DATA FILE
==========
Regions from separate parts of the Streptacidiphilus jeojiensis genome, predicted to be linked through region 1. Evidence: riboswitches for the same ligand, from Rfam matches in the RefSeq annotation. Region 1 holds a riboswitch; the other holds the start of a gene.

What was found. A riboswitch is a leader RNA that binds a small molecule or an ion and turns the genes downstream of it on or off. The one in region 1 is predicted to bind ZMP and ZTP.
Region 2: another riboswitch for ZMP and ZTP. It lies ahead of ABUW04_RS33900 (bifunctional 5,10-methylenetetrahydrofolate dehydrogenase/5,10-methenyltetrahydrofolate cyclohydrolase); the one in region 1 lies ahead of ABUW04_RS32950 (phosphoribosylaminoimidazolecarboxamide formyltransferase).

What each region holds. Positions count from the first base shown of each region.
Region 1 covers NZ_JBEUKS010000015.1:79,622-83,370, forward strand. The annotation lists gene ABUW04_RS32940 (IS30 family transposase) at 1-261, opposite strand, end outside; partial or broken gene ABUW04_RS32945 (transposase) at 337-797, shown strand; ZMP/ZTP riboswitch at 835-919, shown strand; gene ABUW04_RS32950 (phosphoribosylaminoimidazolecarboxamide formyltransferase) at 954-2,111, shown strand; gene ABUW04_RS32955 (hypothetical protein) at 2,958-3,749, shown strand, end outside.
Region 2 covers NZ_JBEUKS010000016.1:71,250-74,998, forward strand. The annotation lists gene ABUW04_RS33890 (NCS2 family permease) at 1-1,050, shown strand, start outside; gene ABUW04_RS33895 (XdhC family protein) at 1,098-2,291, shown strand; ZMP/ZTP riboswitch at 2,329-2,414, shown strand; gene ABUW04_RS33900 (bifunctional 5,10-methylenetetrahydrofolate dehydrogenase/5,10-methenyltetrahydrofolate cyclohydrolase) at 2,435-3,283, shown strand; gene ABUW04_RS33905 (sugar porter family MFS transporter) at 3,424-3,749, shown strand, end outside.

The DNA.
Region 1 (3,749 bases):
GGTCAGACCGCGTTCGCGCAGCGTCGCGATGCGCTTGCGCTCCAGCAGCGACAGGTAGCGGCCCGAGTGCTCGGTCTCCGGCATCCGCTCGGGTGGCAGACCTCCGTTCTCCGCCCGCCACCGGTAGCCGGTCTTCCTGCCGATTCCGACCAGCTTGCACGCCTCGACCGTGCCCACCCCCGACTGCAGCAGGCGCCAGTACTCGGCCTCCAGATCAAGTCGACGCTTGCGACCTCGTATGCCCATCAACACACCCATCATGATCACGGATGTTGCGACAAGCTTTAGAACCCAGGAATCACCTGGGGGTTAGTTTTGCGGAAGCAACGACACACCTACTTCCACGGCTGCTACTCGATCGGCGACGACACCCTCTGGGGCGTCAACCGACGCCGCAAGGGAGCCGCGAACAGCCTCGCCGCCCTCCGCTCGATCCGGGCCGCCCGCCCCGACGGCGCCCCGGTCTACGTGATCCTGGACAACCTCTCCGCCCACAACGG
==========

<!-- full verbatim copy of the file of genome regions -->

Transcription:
Regions from separate parts of the Streptacidiphilus jeojiensis genome, predicted to be linked through region 1. Evidence: riboswitches for the same ligand, from Rfam matches in the RefSeq annotation. Region 1 holds a riboswitch; the other holds the start of a gene.

What was found. A riboswitch is a leader RNA that binds a small molecule or an ion and turns the genes downstream of it on or off. The one in region 1 is predicted to bind ZMP and ZTP.
Region 2: another riboswitch for ZMP and ZTP. It lies ahead of ABUW04_RS33900 (bifunctional 5,10-methylenetetrahydrofolate dehydrogenase/5,10-methenyltetrahydrofolate cyclohydrolase); the one in region 1 lies ahead of ABUW04_RS32950 (phosphoribosylaminoimidazolecarboxamide formyltransferase).

What each region holds. Positions count from the first base shown of each region.
Region 1 covers NZ_JBEUKS010000015.1:79,622-83,370, forward strand. The annotation lists gene ABUW04_RS32940 (IS30 family transposase) at 1-261, opposite strand, end outside; partial or broken gene ABUW04_RS32945 (transposase) at 337-797, shown strand; ZMP/ZTP riboswitch at 835-919, shown strand; gene ABUW04_RS32950 (phosphoribosylaminoimidazolecarboxamide formyltransferase) at 954-2,111, shown strand; gene ABUW04_RS32955 (hypothetical protein) at 2,958-3,749, shown strand, end outside.
Region 2 covers NZ_JBEUKS010000016.1:71,250-74,998, forward strand. The annotation lists gene ABUW04_RS33890 (NCS2 family permease) at 1-1,050, shown strand, start outside; gene ABUW04_RS33895 (XdhC family protein) at 1,098-2,291, shown strand; ZMP/ZTP riboswitch at 2,329-2,414, shown strand; gene ABUW04_RS33900 (bifunctional 5,10-methylenetetrahydrofolate dehydrogenase/5,10-methenyltetrahydrofolate cyclohydrolase) at 2,435-3,283, shown strand; gene ABUW04_RS33905 (sugar porter family MFS transporter) at 3,424-3,749, shown strand, end outside.

The DNA.
Region 1 (3,749 bases):
GGTCAGACCGCGTTCGCGCAGCGTCGCGATGCGCTTGCGCTCCAGCAGCGACAGGTAGCGGCCCGAGTGCTCGGTCTCCGGCATCCGCTCGGGTGGCAGACCTCCGTTCTCCGCCCGCCACCGGTAGCCGGTCTTCCTGCCGATTCCGACCAGCTTGCACGCCTCGACCGTGCCCACCCCCGACTGCAGCAGGCGCCAGTACTCGGCCTCCAGATCAAGTCGACGCTTGCGACCTCGTATGCCCATCAACACACCCATCATGATCACGGATGTTGCGACAAGCTTTAGAACCCAGGAATCACCTGGGGGTTAGTTTTGCGGAAGCAACGACACACCTACTTCCACGGCTGCTACTCGATCGGCGACGACACCCTCTGGGGCGTCAACCGACGCCGCAAGGGAGCCGCGAACAGCCTCGCCGCCCTCCGCTCGATCCGGGCCGCCCGCCCCGACGGCGCCCCGGTCTACGTGATCCTGGACAACCTCTCCGCCCACAACGG